Are There Any Cases Where Cyproheptadine Lead To Weight LOSS In Obesity?

Discussion in 'Supplements, Pharmaceutical Drugs' started by jamies33, Jan 11, 2018 at 10:33 PM.

  1. jamies33

    jamies33 Member

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    Since cypro lowers stress hormones, and most people whom take cypro are stressed out, it makes sense that it would cause weight gain.

    Obesity has many causal factors, no doubt. Theoretically though, if obesity were caused in certain instances by stress or emotional eating, could cypro then not induce weight loss?
     
  2. DrJ

    DrJ Member

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    I have been taking cypro every night in either 0.5mg or 1mg doses for the last 3 weeks and have lost more weight after ending my coconut milk saturated fat experiment. At 5 lb more weight loss from cypro over 3 weeks, unless the coconut fat effect was carrying over somehow. But I have been also eating worse in where I haven't always been making my lunches due to long work hours and stress, so eat out 2-3 times more per week (a cheese quessadilla usually). I think taking it right before bed helps to avoid dealing with the increased hunger.

    If my understanding is right, it takes the presence of cortisol and/or insulin to store fat, and especially cortisol for abdominal and visceral fat. So if suppressing cortisol with cypro, one should be reducing abdominal and visceral fat if you can keep your insulin levels reasonable, which I have been trying to do by taking more small sugar doses throughout the day at hourly intervals, even on the days when I eat out and I'm worried about excess calories. I notice that taking more sugar at regular intervals makes me generally more hungry overall, but I seem to be burning it. One thing I noticed with cypro is that the top center of my belly - right under the rib cage - got flatter, and the line down the center of my stomach became more pronounced, especially at the 'top' under the rib cage where it always seemed to stick out a bit. Also, mood is better during the day. I don't see why cypro couldn't help weight loss if you try to also manage the insulin levels, i.e. keep insulin roughly constant, so careful with the starches. I'm guessing the hunger it induces would probably only be a problem if you are hammering the starches and get the insulin effect.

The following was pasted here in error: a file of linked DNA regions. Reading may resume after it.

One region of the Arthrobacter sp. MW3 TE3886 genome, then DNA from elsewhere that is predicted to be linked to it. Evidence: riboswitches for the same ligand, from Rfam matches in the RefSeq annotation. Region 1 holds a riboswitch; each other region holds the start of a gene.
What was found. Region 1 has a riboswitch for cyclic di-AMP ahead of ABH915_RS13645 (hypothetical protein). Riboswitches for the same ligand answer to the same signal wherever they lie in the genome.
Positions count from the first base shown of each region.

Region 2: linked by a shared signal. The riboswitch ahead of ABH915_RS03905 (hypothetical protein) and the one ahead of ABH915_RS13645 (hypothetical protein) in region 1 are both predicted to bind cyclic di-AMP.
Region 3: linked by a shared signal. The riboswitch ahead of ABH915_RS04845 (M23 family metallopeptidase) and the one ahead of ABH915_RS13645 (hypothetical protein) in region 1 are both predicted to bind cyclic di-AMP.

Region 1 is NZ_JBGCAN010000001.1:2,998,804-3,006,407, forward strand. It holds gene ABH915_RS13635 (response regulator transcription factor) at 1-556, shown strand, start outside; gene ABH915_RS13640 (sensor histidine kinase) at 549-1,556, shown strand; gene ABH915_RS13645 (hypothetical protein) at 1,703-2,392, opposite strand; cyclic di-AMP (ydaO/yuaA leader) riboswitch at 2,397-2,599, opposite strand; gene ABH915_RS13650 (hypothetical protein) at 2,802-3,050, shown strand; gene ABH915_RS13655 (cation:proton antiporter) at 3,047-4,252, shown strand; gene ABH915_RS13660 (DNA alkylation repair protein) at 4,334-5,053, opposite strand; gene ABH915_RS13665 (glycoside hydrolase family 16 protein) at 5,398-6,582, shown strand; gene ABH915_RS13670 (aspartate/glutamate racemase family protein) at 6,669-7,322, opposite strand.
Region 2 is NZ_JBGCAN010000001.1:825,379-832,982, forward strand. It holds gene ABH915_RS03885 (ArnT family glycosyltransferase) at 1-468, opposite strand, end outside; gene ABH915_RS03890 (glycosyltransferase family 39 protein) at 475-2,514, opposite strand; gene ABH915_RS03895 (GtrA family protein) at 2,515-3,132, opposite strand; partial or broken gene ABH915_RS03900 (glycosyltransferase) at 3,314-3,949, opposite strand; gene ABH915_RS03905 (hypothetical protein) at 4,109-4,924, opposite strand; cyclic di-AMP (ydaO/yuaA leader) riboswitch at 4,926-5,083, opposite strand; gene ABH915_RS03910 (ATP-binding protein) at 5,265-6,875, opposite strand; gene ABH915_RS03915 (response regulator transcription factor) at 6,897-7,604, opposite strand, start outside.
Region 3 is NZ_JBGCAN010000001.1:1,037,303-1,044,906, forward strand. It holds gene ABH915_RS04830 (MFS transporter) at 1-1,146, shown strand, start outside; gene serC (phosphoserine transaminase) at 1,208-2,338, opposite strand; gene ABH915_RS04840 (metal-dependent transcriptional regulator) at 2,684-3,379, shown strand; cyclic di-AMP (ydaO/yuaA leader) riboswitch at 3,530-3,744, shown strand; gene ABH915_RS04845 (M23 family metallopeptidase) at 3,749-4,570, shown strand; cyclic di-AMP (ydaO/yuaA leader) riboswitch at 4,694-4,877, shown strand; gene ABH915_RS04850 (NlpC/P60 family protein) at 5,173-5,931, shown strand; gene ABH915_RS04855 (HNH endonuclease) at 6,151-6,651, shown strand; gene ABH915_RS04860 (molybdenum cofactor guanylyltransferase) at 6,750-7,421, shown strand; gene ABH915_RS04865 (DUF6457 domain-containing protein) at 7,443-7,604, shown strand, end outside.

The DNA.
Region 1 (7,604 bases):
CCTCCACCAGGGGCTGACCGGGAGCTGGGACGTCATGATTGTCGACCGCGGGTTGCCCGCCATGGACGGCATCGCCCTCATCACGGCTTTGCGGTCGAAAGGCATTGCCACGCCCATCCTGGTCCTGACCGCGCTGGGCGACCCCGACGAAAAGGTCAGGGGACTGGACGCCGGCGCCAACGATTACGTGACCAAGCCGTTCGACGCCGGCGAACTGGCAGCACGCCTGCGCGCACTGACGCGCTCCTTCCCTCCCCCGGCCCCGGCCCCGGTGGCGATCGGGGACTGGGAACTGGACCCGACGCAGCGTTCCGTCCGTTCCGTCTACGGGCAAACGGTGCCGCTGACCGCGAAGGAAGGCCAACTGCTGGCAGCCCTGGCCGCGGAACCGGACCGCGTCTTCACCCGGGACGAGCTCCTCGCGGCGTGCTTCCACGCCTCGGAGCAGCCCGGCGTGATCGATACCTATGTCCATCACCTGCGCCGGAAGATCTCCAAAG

3. DaveFoster

    DaveFoster Member

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    No. It affects the CNS disproportionately moreso than its peripheral effects and will stimulate the appetite more than the metabolic rate.
     
  4. BenjaminBullock

    BenjaminBullock Member

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    While taking cyproheptadine, a person will probably put on some weight because those food cravings are powerful but its afterwards the weight loss or better still a more desirable body composition and aesthetics from being healthier which is what people really want not just weight loss which comes from the beneficial effects that linger after stopping the use of cyproheptadine in my experience.

    The number 1 eating disorder in Australia is binge eating, possibly the same in the USA (Australia being the unofficial 51st state.)
     
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